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Japanese Jeweler Creates Solid Gold Christmas Tree Worth $2 Million

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For those of you who love Christmas but can’t stand falling needles and cheap plastic, Japanese jeweler Ginza Tanaka has created the ultimate Christmas tree –  made of pure gold and worth a whopping $2 million.

After making a 24-karat gold horse for Japan’s newborn prince, and creating another tree worth $850,000, Ginza Tanaka decided to step it up even more and came up with a solid gold Christmas tree for this holiday season. Measuring 2.4 meters high and weighing around 12 kilograms, the luxurious tree is decorated with golden plates and around 60 heart-shaped ornaments, and covered with ribbon. It’s the most expensive thing Ginza Tanaka has ever made, but while I do appreciate the craftsmanship and the effort that went into it, I’m not sure gold is right for such an important symbol. After all, what kind of presents are you supposed to put under such a tree, anyway?

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Pixelated Beagle Is Made of 221,000 Sprinkles

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Pointillism is  the technique used to create an image by repeatedly applying small dots of pure color to a blank canvas. When post-impressionist painter George Seurat first invented this technique, little did he know that a fine arts student would one day use it to create the image of a Beagle, with the help of Sprinkles.

After creating a chair with 22 different shades of paint for his fine arts university project, Joel Brochu was fascinated by the use of everyday objects in art. He first experimented with M&Ms to create images, but their size was a major hurdle. Brochu found that he had to stand several feet away from the completed image to actually view it as a whole. He then happened to notice sprinkles.

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Artist Uses Thousands of Letters to Create Detailed Images

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Erin Smith is a young Australian artist who deconstructs entire passages of text and uses the thousands of individual letters to create beautiful detailed artworks.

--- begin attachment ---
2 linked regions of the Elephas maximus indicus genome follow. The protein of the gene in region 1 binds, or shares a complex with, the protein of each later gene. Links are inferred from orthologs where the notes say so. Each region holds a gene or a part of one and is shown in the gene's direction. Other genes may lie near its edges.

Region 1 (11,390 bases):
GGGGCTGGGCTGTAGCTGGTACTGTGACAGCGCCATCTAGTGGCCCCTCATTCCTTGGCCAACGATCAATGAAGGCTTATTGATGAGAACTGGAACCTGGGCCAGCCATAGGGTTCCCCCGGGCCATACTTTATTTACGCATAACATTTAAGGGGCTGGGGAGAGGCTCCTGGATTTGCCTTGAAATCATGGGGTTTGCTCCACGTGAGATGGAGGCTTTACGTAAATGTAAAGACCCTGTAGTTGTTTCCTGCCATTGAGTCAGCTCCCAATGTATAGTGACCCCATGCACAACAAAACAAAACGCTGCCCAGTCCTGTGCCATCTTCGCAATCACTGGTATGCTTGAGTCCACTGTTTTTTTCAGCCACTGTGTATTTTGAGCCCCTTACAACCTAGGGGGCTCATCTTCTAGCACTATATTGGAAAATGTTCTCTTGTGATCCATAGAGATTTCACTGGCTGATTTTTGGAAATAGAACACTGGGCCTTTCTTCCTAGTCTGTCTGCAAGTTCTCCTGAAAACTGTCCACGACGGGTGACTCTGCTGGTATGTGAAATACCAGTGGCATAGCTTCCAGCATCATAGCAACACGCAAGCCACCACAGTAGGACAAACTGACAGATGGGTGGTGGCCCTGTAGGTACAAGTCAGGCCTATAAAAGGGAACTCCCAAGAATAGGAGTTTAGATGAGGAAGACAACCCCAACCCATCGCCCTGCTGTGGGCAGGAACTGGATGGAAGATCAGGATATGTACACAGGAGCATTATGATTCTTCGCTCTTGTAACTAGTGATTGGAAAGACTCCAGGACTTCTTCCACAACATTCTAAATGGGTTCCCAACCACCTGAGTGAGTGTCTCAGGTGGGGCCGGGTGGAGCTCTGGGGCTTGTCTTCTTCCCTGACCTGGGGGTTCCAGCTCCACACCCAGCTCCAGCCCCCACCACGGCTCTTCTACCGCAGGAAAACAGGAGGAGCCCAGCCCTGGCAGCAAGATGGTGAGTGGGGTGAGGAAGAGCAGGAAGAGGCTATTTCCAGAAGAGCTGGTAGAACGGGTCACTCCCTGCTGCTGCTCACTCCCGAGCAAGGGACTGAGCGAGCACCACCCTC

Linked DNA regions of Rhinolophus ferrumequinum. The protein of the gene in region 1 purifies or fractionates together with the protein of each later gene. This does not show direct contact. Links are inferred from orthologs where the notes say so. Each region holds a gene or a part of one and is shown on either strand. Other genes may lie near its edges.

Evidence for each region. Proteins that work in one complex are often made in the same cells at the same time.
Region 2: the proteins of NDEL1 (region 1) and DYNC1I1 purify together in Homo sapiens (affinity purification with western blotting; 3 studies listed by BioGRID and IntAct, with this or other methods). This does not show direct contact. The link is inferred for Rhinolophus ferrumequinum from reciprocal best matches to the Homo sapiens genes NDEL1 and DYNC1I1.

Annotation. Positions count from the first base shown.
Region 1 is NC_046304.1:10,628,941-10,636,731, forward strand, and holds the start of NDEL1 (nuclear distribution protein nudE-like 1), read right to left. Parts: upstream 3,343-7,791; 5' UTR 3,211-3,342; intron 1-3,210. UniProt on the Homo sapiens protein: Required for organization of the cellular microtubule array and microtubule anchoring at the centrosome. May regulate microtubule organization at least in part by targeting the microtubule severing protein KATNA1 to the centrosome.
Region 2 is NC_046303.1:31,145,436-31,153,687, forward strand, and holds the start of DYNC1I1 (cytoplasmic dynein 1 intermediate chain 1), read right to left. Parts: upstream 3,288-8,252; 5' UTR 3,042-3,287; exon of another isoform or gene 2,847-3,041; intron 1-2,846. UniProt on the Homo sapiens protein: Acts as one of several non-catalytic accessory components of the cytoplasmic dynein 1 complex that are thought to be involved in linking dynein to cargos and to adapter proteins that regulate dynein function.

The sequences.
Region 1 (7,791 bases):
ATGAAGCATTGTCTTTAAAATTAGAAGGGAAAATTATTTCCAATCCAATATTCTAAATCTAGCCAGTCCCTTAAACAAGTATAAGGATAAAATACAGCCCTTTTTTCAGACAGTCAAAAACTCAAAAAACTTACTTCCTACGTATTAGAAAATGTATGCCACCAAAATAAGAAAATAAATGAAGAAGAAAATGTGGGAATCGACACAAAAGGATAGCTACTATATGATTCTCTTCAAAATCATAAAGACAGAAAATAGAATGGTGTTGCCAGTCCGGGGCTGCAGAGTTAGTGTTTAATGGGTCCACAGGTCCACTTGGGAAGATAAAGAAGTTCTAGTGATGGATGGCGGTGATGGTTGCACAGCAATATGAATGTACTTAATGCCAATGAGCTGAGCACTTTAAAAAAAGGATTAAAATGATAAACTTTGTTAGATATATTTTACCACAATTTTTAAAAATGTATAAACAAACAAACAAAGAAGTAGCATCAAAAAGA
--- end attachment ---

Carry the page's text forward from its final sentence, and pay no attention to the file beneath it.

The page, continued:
The 29-year-old from Queensland moved to Melbourne a few years back, to study graphic design, and has recently moved back to her home state. It turned out this wasn’t the right career for her, because “I find it difficult to sit in a chair inside for any period of time…and I’m hopeless at deadlines so I wasn’t very good.” But it was during her studies that her fascination with typography began. “A few years ago at university we were learning about typography, how different weights of a font can help create emphasis etc. About a year later, I was looking at the intricacy of the engracing of a smith and wesson pistol (on the computer, not my own) [and] I thought about this image in relation to typography then started using the computer to creat the image. I did a series of these for a project”

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Design Duo Create Mind-Blowing Thread and Nail Portraits

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Pamela Campagna and husband Thomas Scheiderbauer create intricate thread and nail portraits based on old family photographs.

It’s amazing how someone can recreate organic shapes so well from thousands of angles created with nails and thread. Designers Pamela Campagna and Thomas Scheiderbauer take up to a month to work on each of their complicated artworks, but the outcome is certainly worth the time they put in. After analyzing an old photo they begin hammering nails into the canvas until they come up with a pixelated outline of the artwork, after which they start connecting the dots with thread. That’s easier said than done, and looking at how clean yet detailed their portraits turn out, they must have a great deal of patience.

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Marvelous Finger and Palm Print Paintings by Zhang Baohua

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In 1989 Chinese artist Zhang Baohua invented a new style of painting which requires the artist to use his finger and palm prints to create unique works of art.

It’s hard to believe such masterpieces can be created without any tools, but Zhang Baohuang manages to do it by using just his fingers and palm prints. His unique painting style is characterized by a concise, lively style and a sense of reality, and is considered a combination of traditional Chinese painting and the structural features of Western painting. Most of his works depict animals, especially dogs. Zhang’s works have been featured in art galleries all around the world, and he is known as “China’s world famous palm painting artist”.